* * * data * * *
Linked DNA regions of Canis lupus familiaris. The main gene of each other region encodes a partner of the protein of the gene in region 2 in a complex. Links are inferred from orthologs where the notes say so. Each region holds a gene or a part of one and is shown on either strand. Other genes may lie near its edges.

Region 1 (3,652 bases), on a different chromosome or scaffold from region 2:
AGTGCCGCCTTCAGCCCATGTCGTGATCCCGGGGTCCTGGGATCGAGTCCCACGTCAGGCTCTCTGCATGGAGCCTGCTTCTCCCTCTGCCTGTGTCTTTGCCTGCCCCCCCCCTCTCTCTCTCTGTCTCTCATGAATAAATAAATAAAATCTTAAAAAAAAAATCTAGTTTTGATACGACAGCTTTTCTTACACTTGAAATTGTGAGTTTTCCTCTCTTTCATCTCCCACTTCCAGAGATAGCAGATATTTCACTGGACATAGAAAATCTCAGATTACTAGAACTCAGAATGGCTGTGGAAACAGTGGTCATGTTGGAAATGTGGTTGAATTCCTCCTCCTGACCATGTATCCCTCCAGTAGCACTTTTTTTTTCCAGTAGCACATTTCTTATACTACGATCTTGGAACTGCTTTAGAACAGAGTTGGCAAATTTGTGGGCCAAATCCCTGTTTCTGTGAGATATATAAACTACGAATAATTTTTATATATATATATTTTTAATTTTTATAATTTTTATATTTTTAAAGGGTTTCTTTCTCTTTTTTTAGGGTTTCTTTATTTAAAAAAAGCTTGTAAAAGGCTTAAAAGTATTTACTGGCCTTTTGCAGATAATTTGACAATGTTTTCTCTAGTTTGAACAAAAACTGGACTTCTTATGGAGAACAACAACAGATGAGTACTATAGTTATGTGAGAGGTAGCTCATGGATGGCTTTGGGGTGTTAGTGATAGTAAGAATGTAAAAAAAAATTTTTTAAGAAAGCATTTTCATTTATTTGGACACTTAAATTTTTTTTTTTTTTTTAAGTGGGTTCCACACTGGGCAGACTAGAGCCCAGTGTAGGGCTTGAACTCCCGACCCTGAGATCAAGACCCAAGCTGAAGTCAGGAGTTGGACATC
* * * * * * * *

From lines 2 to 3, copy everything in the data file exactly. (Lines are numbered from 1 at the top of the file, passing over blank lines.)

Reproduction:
Region 1 (3,652 bases), on a different chromosome or scaffold from region 2:
AGTGCCGCCTTCAGCCCATGTCGTGATCCCGGGGTCCTGGGATCGAGTCCCACGTCAGGCTCTCTGCATGGAGCCTGCTTCTCCCTCTGCCTGTGTCTTTGCCTGCCCCCCCCCTCTCTCTCTCTGTCTCTCATGAATAAATAAATAAAATCTTAAAAAAAAAATCTAGTTTTGATACGACAGCTTTTCTTACACTTGAAATTGTGAGTTTTCCTCTCTTTCATCTCCCACTTCCAGAGATAGCAGATATTTCACTGGACATAGAAAATCTCAGATTACTAGAACTCAGAATGGCTGTGGAAACAGTGGTCATGTTGGAAATGTGGTTGAATTCCTCCTCCTGACCATGTATCCCTCCAGTAGCACTTTTTTTTTCCAGTAGCACATTTCTTATACTACGATCTTGGAACTGCTTTAGAACAGAGTTGGCAAATTTGTGGGCCAAATCCCTGTTTCTGTGAGATATATAAACTACGAATAATTTTTATATATATATATTTTTAATTTTTATAATTTTTATATTTTTAAAGGGTTTCTTTCTCTTTTTTTAGGGTTTCTTTATTTAAAAAAAGCTTGTAAAAGGCTTAAAAGTATTTACTGGCCTTTTGCAGATAATTTGACAATGTTTTCTCTAGTTTGAACAAAAACTGGACTTCTTATGGAGAACAACAACAGATGAGTACTATAGTTATGTGAGAGGTAGCTCATGGATGGCTTTGGGGTGTTAGTGATAGTAAGAATGTAAAAAAAAATTTTTTAAGAAAGCATTTTCATTTATTTGGACACTTAAATTTTTTTTTTTTTTTTAAGTGGGTTCCACACTGGGCAGACTAGAGCCCAGTGTAGGGCTTGAACTCCCGACCCTGAGATCAAGACCCAAGCTGAAGTCAGGAGTTGGACATC